Friday, 27 November 2015

Ukraine crop tour

The crop news out of Ukraine is that winter grain plantings are down and crop condition is poor in the central and southern regions.

Temperatures are holding up and recent rains will have helped but it’s difficult to assess how much without walking crops.

Next week I will travel through some of the problem areas to assess the current situation and judge the condition of the crop as it goes in to the winter.

Contact me if you would like to subscribe (£100) and receive a copy of the tour report with access to the tour twitter account including pictures and video.

All support is greatly appreciated.


Thursday, 26 November 2015

Russia to control agri-product imports from Turkey

Russian has announced they will strengthen the control of supplies of agricultural products and foodstuffs from Turkey.

Although it is not specifically stated in the announcement, the action is presumed to be in direct response to the shooting down of a Russian fighter jet by Turkey earlier this week.

In a statement the Russian Minister of Agriculture, Alexander Tkachev said he has informed his government that on average, 15% of Turkish agricultural products do not comply with Russian standards.

He goes on to say that since the beginning of 2015 there are about 40 cases of banned residues and harmful substances in Turkish animal origin products and a significant excess of the maximum permissible levels of pesticides, nitrates and nitrites in fruit and vegetables.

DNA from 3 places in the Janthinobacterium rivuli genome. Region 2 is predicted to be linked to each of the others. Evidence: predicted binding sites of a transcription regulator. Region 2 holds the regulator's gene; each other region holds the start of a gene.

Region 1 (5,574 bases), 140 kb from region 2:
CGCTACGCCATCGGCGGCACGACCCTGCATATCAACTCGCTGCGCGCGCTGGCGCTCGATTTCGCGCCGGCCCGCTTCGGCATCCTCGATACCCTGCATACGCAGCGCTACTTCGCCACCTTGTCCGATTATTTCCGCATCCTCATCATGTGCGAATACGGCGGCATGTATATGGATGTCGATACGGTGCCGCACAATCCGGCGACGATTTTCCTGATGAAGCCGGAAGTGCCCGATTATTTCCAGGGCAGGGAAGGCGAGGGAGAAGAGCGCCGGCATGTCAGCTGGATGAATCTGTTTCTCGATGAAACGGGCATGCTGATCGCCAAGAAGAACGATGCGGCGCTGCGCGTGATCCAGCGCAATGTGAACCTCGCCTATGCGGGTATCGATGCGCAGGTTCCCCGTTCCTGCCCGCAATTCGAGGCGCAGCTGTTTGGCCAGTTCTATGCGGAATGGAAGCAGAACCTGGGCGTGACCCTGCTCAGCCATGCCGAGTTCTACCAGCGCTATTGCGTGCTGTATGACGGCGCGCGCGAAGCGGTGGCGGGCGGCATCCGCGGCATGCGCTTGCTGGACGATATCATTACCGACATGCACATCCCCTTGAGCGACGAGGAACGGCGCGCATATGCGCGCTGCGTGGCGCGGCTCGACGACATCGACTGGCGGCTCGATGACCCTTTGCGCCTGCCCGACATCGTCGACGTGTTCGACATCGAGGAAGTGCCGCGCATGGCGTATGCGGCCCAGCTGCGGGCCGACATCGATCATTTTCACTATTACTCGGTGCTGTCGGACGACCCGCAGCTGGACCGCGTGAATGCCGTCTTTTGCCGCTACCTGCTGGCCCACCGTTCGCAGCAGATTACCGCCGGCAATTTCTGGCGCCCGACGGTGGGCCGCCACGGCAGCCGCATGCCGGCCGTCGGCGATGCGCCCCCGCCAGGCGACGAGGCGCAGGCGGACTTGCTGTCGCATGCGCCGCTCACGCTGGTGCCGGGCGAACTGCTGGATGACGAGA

The response has been to instruct Rosselkhoznadzor (Russia’s veterinary and phytosanitary service) to put strict control of delivery of agricultural products and food from Turkey and arrange additional checks at the border.

In a separate statement Tkachev went on to lay out the scale of the agricultural products and foodstuff trade between the two countries stating that during 10 months of 2015, imports of agricultural products and foodstuffs from Turkey were valued at 1.035 billion US dollars.

Tkachev went on to say that Turkish citrus fruit and vegetables account for 25% and 20% of the total supplies to Russia and that, if necessary, they could be substituted with imports from Iran, Morocco, Israel, Azerbaijan, Uzbekistan, South Africa, China, Argentina, Abkhazia and Georgia.

The Minister further stated that so far this year Russia has exported 3.5mmt grain to Turkey - nearly 12% of total exports of grain - and that in the event of the termination of grain exports to Turkey, Russia would look to Middle East and African countries as export destinations.

Wednesday, 25 November 2015

Russian agri-business news and comment

Moscow Region has been announced as the leader in agriculture this year, outperforming all other regions 2015 harvest by 0.8mt/ha.

Possibly as it’s closest to Moscow (and investors) and gets a bit more attention; like the way fields nearest the home farm always seem to yield the best.

Stavropol administration report they will transfer ownership of seven areas of federal agricultural land totalling 130,000ha.  

It’s not entirely clear who the land will pass to as the head of the Federal Agency for State Property Management, Olga Dergunova, said they still need to work out the mechanism of transmission and determining ultimate ownership, be that Stavropol region or municipality.